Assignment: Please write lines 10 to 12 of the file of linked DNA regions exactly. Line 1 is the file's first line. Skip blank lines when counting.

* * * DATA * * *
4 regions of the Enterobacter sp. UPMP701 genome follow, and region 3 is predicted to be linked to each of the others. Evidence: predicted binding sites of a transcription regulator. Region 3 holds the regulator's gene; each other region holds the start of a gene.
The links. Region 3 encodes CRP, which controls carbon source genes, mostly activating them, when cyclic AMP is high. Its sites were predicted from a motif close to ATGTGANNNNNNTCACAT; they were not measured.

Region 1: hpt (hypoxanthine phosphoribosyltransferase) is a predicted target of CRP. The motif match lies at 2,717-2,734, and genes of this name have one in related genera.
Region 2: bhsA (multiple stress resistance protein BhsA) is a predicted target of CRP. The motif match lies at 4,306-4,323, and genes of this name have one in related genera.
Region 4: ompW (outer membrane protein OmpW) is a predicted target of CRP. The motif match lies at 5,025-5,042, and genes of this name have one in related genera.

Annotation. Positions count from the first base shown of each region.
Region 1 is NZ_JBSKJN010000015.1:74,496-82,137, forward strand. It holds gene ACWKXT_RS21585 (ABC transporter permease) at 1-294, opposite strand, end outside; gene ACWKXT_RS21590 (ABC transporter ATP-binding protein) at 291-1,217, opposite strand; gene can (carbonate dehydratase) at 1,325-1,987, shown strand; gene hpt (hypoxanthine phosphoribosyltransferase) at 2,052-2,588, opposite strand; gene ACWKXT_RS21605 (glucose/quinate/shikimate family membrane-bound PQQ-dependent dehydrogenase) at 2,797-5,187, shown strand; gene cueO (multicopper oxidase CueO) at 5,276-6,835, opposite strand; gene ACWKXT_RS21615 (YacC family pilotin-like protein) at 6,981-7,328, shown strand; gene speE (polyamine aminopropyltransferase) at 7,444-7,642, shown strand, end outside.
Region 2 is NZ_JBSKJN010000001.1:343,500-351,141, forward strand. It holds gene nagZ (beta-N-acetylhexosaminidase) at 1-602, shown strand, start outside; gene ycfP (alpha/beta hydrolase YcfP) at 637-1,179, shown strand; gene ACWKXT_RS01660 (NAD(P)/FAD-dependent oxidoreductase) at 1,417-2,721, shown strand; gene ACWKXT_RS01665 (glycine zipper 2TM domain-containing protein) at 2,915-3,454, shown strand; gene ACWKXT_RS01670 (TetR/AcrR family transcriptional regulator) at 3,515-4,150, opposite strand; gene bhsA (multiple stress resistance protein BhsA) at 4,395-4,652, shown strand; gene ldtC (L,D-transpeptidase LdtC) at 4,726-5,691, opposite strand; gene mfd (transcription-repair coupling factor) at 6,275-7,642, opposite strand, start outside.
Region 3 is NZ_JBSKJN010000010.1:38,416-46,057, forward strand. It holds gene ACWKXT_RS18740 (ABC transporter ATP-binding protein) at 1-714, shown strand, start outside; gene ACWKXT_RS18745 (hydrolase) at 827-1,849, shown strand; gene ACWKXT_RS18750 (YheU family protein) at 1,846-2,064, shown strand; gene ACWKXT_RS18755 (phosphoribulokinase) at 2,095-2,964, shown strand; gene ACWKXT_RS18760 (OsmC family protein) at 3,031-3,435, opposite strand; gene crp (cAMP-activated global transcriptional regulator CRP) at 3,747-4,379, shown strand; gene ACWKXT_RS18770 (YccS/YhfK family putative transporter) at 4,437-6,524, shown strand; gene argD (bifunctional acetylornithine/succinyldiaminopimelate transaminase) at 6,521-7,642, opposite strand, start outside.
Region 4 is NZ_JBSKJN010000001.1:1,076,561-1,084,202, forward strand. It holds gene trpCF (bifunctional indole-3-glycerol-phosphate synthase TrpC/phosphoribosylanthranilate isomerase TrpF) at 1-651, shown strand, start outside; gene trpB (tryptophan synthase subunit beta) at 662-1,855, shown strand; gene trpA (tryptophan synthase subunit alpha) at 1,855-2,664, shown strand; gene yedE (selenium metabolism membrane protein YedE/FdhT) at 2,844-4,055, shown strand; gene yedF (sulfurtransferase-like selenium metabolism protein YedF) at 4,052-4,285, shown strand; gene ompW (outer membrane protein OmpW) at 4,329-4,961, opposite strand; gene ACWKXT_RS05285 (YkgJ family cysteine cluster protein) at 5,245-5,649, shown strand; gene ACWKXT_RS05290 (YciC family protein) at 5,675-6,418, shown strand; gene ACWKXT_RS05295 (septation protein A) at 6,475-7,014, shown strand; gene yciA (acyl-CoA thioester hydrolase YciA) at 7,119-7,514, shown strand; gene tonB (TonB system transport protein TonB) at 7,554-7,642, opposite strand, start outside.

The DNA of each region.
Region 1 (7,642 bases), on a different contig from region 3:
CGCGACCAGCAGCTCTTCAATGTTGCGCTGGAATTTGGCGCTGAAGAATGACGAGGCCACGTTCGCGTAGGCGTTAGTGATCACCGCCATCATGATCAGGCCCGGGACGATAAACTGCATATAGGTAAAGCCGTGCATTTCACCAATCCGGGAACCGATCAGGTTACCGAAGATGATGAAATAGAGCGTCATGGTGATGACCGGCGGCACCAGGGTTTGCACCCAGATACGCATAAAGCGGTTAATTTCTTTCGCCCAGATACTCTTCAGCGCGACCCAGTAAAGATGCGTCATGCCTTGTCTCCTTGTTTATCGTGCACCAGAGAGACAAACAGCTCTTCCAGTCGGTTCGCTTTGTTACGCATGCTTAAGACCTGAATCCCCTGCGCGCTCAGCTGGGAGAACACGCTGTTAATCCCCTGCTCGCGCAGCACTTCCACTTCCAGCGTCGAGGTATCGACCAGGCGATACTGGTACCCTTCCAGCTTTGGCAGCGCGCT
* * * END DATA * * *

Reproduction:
Region 4 is NZ_JBSKJN010000001.1:1,076,561-1,084,202, forward strand. It holds gene trpCF (bifunctional indole-3-glycerol-phosphate synthase TrpC/phosphoribosylanthranilate isomerase TrpF) at 1-651, shown strand, start outside; gene trpB (tryptophan synthase subunit beta) at 662-1,855, shown strand; gene trpA (tryptophan synthase subunit alpha) at 1,855-2,664, shown strand; gene yedE (selenium metabolism membrane protein YedE/FdhT) at 2,844-4,055, shown strand; gene yedF (sulfurtransferase-like selenium metabolism protein YedF) at 4,052-4,285, shown strand; gene ompW (outer membrane protein OmpW) at 4,329-4,961, opposite strand; gene ACWKXT_RS05285 (YkgJ family cysteine cluster protein) at 5,245-5,649, shown strand; gene ACWKXT_RS05290 (YciC family protein) at 5,675-6,418, shown strand; gene ACWKXT_RS05295 (septation protein A) at 6,475-7,014, shown strand; gene yciA (acyl-CoA thioester hydrolase YciA) at 7,119-7,514, shown strand; gene tonB (TonB system transport protein TonB) at 7,554-7,642, opposite strand, start outside.

The DNA of each region.
Region 1 (7,642 bases), on a different contig from region 3: